In my first three years of practice, I have had the somewhat unusual privilege of arguing two appeals before the Massachusetts Appeals Court. As you might expect, it was often intimidating and not always smooth sailing. But the benefits of that experience prompt me to encourage even relatively new attorneys to look for those opportunities and not to be afraid to seize them when they appear—and not to just assume the more senior lawyer should argue the case on appeal. The purpose of this article is to provide more junior attorneys with practical tips and insight into the process of preparing for an appellate oral argument.
Know Your Court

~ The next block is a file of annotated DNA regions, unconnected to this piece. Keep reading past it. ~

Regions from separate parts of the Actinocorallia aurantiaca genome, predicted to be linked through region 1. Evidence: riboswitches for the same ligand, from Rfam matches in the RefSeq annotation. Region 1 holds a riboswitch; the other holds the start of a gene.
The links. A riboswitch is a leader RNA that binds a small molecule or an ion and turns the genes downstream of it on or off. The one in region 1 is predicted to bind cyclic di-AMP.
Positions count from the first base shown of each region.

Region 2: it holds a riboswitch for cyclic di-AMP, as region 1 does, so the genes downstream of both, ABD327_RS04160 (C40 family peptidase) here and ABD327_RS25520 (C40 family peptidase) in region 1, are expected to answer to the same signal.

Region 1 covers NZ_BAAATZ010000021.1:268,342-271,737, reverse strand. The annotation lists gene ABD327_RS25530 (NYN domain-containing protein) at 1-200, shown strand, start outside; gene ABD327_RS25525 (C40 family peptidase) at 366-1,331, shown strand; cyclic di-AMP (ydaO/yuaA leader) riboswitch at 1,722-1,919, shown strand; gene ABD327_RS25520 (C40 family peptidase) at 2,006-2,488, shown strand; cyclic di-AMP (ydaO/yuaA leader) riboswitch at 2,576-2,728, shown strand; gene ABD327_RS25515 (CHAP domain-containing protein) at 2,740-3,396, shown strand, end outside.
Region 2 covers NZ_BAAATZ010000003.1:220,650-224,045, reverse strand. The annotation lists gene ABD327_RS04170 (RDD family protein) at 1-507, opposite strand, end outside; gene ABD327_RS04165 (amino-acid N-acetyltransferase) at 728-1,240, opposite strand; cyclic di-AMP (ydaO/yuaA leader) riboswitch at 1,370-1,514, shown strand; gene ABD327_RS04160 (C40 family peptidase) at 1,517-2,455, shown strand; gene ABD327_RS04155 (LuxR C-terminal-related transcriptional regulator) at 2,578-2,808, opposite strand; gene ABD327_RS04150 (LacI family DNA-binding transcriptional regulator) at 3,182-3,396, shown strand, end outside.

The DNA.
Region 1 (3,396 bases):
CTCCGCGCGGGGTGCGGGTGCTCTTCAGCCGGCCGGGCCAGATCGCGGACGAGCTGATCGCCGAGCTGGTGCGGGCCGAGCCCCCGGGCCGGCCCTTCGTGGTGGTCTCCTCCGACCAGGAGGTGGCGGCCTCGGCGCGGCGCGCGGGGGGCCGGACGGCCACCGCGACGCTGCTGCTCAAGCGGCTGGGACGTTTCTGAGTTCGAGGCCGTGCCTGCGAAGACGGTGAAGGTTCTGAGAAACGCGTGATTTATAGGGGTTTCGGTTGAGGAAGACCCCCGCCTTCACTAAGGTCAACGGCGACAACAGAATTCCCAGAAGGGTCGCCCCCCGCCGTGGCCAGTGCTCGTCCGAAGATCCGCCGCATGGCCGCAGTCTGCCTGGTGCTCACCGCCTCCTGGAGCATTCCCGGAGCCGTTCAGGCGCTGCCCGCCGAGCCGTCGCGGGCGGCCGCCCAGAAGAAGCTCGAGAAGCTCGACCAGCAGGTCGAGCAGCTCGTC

Before joining my current law firm, I worked as a law clerk for an associate justice of the Massachusetts Appeals Court, the very appellate court before which I would first argue. This background gave me critical insight into the process. For example, I came to know that the court is composed of 24 associate justices, one chief justice, and one recall justice; how a case is selected for oral argument; that, if a case is selected for oral argument, it will be assigned for hearing before a three-judge panel; and that each hearing typically consists of three criminal cases, which are heard first, followed by three civil cases, heard last. But one can figure this out without clerking for the court. There are numerous resources through which one can find this information. These resources include the court’s own website, rules and standing orders, list serves, chat rooms and blogs, and colleagues who have either worked at a given court or have significant experience practicing before it.